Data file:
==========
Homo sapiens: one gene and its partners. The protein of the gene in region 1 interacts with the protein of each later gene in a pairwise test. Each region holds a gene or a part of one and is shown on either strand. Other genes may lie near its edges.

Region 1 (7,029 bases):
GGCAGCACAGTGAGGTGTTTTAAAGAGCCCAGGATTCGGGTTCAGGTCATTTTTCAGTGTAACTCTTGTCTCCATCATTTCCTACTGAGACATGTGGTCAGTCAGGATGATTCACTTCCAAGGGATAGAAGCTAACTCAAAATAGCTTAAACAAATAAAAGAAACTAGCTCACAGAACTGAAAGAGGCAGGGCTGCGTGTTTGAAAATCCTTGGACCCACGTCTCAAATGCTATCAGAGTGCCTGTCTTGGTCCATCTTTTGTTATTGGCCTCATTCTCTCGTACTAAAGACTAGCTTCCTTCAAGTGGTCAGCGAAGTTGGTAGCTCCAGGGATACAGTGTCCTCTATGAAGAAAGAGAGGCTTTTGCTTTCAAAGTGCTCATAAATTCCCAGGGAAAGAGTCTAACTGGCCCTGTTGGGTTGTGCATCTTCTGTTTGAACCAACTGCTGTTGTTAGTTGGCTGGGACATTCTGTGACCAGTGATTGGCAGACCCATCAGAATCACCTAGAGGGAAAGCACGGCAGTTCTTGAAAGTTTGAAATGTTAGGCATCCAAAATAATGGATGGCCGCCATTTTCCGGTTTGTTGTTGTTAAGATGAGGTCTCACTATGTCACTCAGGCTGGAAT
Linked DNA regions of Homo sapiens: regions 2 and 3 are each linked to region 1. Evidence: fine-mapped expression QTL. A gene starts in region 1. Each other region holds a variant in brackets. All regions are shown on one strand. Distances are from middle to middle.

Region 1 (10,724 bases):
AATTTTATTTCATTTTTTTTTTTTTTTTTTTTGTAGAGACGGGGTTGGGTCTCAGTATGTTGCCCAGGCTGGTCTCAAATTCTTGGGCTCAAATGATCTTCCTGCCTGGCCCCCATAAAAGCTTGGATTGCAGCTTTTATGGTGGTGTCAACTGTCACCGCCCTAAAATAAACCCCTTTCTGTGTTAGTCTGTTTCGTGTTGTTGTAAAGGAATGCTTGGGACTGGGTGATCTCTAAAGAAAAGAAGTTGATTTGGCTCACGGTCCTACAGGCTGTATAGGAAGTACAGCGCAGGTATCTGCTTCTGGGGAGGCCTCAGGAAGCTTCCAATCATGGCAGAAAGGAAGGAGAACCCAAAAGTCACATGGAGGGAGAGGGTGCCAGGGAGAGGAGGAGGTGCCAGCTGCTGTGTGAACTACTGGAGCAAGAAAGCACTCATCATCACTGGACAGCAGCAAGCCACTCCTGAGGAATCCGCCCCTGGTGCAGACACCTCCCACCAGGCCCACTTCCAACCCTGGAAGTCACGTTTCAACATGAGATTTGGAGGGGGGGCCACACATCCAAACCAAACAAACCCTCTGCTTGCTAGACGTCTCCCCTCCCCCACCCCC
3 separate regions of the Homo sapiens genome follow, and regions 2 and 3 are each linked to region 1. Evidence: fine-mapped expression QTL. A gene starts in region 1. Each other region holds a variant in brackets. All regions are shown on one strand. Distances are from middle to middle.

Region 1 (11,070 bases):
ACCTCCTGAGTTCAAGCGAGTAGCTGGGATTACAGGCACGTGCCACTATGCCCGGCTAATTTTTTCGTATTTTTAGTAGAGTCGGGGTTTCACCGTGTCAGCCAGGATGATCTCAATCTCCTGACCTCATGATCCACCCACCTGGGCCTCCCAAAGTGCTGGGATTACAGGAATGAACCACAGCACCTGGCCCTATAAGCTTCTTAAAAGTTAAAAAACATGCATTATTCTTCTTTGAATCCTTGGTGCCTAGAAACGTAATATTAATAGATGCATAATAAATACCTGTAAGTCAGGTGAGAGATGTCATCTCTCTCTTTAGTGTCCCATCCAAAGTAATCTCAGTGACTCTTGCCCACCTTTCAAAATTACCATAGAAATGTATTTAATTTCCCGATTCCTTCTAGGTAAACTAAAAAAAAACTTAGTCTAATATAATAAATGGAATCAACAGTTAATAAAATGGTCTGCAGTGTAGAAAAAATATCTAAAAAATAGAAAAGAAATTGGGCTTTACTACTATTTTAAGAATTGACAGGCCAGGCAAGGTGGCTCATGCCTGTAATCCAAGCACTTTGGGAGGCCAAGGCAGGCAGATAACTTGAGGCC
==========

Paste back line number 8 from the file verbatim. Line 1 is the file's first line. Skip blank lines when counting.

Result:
Region 1 (11,070 bases):